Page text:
It can sometimes seem like so much qualitative science confirms what we already know through experience and folk wisdom. But that does not make such research redundant. Instead, it sets the stage for more detailed investigations into specific causes and effects, and can lead to more refined understanding of general phenomena. For example, “a new study out of Australia,” reports CNN, “confirms what we probably already knew,” by concluding that if you want to be happier, you should get out more.
Specifically, you should get out to concerts and music festivals and dance your you-know-what off. The Australian researchers found that “people who actively engaged with music through dancing and attending events like concerts and musicals reported a higher level of subjective wellbeing.” The March, 2017 study, cheekily titled “If You’re Happy and You Know It: Music Engagement and Subjective Wellbeing,” defines the latter phrase as “the scientific psychological term for general mood ‘happiness,’ which is positive, stable, and consistent over time.”
Subjective wellbeing (SWB), although a self-reported measure, helps psychologists identify effective therapies for depression and mood disorders. Engaging meaningfully with music is one of them, and one needn’t be a musician to reap the benefits. While “producing music and performing encourage self-exploration, emotional expression, self-esteem and confidence,” the study’s authors write, interacting with music as a fan is also “associated with higher mood when considered in terms of activation and valence.”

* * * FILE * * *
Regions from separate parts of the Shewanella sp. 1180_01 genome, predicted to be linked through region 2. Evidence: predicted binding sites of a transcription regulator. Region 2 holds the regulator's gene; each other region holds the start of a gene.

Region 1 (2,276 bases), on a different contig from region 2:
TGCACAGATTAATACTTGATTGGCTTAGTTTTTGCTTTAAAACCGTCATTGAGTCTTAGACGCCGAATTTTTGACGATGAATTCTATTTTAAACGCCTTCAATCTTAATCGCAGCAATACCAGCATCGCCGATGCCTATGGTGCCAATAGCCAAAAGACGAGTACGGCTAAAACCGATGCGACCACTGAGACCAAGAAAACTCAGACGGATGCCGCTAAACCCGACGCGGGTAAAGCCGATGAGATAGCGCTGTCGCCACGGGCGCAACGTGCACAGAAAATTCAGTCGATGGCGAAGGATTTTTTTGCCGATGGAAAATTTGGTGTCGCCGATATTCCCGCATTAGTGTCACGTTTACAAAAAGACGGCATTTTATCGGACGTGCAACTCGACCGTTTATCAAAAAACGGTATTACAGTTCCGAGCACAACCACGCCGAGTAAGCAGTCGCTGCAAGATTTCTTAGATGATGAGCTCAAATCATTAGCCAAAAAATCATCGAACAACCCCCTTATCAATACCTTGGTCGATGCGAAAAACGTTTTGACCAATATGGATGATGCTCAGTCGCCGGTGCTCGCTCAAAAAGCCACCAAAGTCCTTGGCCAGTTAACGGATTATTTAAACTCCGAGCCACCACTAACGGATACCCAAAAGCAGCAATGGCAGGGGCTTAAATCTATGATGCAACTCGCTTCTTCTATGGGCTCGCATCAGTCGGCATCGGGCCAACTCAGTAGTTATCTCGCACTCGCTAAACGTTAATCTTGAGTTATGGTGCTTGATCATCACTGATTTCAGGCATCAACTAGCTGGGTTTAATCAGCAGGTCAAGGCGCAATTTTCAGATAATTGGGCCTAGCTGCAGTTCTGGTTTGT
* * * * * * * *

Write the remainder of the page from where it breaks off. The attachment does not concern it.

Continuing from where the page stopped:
Simply consuming recorded music, however, will not have the same benefits. While “recent technological advances” and streaming services have “increased the availability of and accessibility to music… engaging with music extends beyond just passive listening.” In large part, the active participation in a music scene—as part of a fan community or festival audience, for example—shows positive outcomes because of the “social component of music engagement.” Listening by oneself “may improve physical health and emotional wellbeing.” Listening “in the company of others is associated with stronger positive experiences.”
As the site Live for Live Music puts it, “live music universally lowers stress levels, increases social bonds while decreasing levels of pain, and can even physiologically cause people to get “skin-gasms.” And if that’s not reason enough to get tickets to see your favs, I don’t know what is. One would also hope the study makes a convincing case for funding live music as a mental health initiative. Unless you live in a city with lots of free concerts, the expense of such events can be prohibitive. At least in Australia, the researchers note, “attending musical events is costly, and may be a privilege afforded to those who earn a higher income.”
Susan Perry at Minnpost sums up a few other limitations of the study, such as its lack of data on frequency of attendance, and that it does not “differentiate between people who are musically talented and those who aren’t.” Nonetheless, one particular finding should have you shedding inhibitions to increase your SWB. “Dancers,” Perry summarizes, were “more likely than non-dancers to be happy,” as were those who sing along.